Perhaps you’ve heard the same ads I have: The Alberta government inviting BC people to move there.

You may have wondered: why would a province want to recruit immigrants, from BC or anywhere? And secondly, why would BC people be inclined to take them up on the invite?

The first question has an easy answer: Increased population increases the tax revenue for the province more than its costs, thus enriching the province’s coffers (read, balancing the budget). It then also contributes to their influence in the country.

While the second question has a variety of answers, the biggest draw is because wages are higher and costs lower in Alberta, compared with those in BC. The financial squeeze BCers find themselves in can be significantly mitigated with a move to Alberta.

So, why does BC have low wages and high costs while Alberta has high wages and low costs? There are at least six reasons for this, maybe more.

  1. Because of our geography, we have limited space on which to house people and industry, at least in the Southwest corner where the bulk of our population wants to be, while the prairies have virtually unlimited space. This means the competition for every plot of land is far more intense, driving up land prices far beyond those for equivalent land on the prairies.

This is exacerbated by our Agricultural Land Reserve that prevents residential, industrial and commercial development on agricultural lands. While this may protect our agriculture, it further reduces the available land for other purposes, driving up that competition and adding further to their value.

  1. Also because of our mountainous geography, it is much more expensive to build infrastructure in this part of the world. I’ve often marvelled at the length of time it takes and the phenomenal costs to build roadworks, just one aspect of infrastructure. On the prairies, it is much cheaper and much faster, but there aren’t the same challenges of terrain, geology and especially the maintaining of water run-off patterns (further exacerbated by our much wetter climate) during construction.
  2. And, speaking of climate, our climate makes at least the Southwest corner of the province an appealing place for people to live. This attraction puts additional pressure on the land, reinforcing the spiral of increasing land values. It’s a trade-off many people simply accept; they pay more to get the climate and lifestyle they want.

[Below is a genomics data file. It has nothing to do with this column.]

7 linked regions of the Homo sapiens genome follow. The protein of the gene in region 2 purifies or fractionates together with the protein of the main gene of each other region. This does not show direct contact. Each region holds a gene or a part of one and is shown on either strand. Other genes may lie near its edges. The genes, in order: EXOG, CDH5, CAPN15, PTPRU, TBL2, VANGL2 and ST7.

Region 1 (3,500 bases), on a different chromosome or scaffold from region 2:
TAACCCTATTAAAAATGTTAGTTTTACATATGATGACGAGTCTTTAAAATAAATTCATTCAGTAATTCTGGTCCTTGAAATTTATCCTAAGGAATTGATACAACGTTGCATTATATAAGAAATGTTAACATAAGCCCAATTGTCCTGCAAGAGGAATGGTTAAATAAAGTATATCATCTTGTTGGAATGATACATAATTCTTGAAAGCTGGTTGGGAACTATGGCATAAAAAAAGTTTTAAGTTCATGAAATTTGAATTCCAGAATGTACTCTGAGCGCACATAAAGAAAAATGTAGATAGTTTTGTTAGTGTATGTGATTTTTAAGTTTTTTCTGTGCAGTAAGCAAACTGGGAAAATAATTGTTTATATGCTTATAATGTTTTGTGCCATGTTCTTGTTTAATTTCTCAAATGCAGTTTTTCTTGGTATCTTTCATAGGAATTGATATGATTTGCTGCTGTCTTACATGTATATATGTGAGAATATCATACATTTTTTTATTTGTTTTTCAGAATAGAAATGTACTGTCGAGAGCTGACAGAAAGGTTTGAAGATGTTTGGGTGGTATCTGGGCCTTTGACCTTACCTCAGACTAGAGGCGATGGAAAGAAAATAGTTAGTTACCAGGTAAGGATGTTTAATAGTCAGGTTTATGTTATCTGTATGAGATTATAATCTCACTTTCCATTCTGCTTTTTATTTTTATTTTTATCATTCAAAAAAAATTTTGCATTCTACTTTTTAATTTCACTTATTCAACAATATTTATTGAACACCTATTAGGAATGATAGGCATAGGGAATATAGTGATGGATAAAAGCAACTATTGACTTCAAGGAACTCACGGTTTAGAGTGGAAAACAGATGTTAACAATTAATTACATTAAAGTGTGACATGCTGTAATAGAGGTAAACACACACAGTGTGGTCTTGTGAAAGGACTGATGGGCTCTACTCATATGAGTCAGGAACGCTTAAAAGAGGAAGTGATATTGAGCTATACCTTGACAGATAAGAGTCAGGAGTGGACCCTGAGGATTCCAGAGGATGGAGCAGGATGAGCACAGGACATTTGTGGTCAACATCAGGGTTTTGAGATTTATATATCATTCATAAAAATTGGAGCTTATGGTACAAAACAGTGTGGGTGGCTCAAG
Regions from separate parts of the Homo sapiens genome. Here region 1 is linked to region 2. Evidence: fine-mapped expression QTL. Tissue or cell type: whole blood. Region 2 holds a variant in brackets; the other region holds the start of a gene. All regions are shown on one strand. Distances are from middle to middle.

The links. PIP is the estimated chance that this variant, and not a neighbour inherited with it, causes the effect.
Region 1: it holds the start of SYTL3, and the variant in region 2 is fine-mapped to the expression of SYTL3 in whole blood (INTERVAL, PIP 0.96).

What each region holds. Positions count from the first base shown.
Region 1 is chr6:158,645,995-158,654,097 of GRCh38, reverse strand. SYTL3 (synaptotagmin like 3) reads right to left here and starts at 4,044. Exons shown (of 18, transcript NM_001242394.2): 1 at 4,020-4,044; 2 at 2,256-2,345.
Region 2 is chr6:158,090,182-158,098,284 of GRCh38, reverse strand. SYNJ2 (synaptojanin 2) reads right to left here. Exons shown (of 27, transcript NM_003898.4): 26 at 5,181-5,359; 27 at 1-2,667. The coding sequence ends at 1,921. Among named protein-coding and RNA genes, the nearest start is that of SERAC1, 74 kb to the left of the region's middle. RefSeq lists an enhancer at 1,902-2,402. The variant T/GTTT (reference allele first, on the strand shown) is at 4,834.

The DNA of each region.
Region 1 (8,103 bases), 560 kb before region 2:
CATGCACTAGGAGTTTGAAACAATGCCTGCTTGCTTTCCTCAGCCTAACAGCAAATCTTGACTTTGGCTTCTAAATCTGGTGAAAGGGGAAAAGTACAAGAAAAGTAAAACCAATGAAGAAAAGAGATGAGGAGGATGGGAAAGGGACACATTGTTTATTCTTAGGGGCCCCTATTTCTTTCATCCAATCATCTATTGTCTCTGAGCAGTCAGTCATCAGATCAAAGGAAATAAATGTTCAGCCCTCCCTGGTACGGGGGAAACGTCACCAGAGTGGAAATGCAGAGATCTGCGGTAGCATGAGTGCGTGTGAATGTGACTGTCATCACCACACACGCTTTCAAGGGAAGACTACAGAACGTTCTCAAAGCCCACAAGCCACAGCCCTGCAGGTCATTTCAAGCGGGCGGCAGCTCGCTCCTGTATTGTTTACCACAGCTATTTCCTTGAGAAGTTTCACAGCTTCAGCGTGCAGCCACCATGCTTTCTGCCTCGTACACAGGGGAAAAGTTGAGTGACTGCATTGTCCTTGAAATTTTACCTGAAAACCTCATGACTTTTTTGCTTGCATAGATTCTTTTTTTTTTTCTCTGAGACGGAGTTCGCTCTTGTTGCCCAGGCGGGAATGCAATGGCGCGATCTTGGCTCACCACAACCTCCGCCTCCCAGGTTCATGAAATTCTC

3. As a corollary of this, with more people willing to accept whatever costs and conditions are extant simply to enjoy the BC weather and lifestyle, there is less pressure on the job market, and therefore, less pressure driving up wages to keep employees happy. Witness the usual reasoning we hear from the unions in contract negotiation, focussed more often than not, on wage comparisons with other provinces than on the fundamentals.

It’s not that BC has a surplus of employees, it’s simply that employers, including governments, don’t have to do as much to keep them happy.

  1. With the oil boom of the 1970s and 80s, Calgary surpassed Montreal as the No. 2 financial and business centre of Canada (behind Toronto, of course) and has maintained that status. (I’m not sure, but Vancouver may be 4th in Canada, but still far behind Calgary). With the large number of high-level corporate jobs and their high salaries, there is more money flowing into the economy, and that has a trickle down effect throughout their whole economy.
  2. We choose to have higher costs and lower wages with our philosophical and political orientations. For one, our culture is much more inclined toward government involvement and oversight than individual initiative. Collective/bureaucratic oversight, while perhaps levelling the playing field somewhat, is never as efficient as individual initiative. (This is a much larger topic than can be discussed in this post—and was a part of my PhD studies in economic geography–but has been proven both logically and historically.)

Alberta culture tends to be on the other side of that divide; therefore, their economy develops more efficiently. Bottom line: we willingly sacrifice economic efficiency more than they in order, hopefully, to create more equality.

In addition, our greater environmental sensitivities mean that we accept higher prices than would otherwise be necessary. For example, gas prices are much higher here partly because we refuse to allow local refineries to supply our needs. Thus, we are vulnerable whenever there is a supply challenge at the Washington and Alberta refineries on which we depend.

These environmental sensitivities also mean that we more willingly accept additional taxes such as those that are charged at the gas pump. With the increased prices, everything that depends on transportation also becomes more expensive, so nearly all our products have the upward price pressure. The additional taxes we pay for our collective orientation are widespread, though, not limited to those related to fuel.

Those environmental sensitivities also contribute to the higher costs of infrastructure development.

Put that all together, and the result is higher costs and lower wages here than in Alberta. A move to that province may be an appealing proposition for those who are willing to sacrifice the climate and lifestyle of our part of the world, for a more affordable one.

And for those who are forced to.

For the rest of us, let’s be thankful that we can afford to choose the luxury of paying more to live the lifestyle we’ve chosen.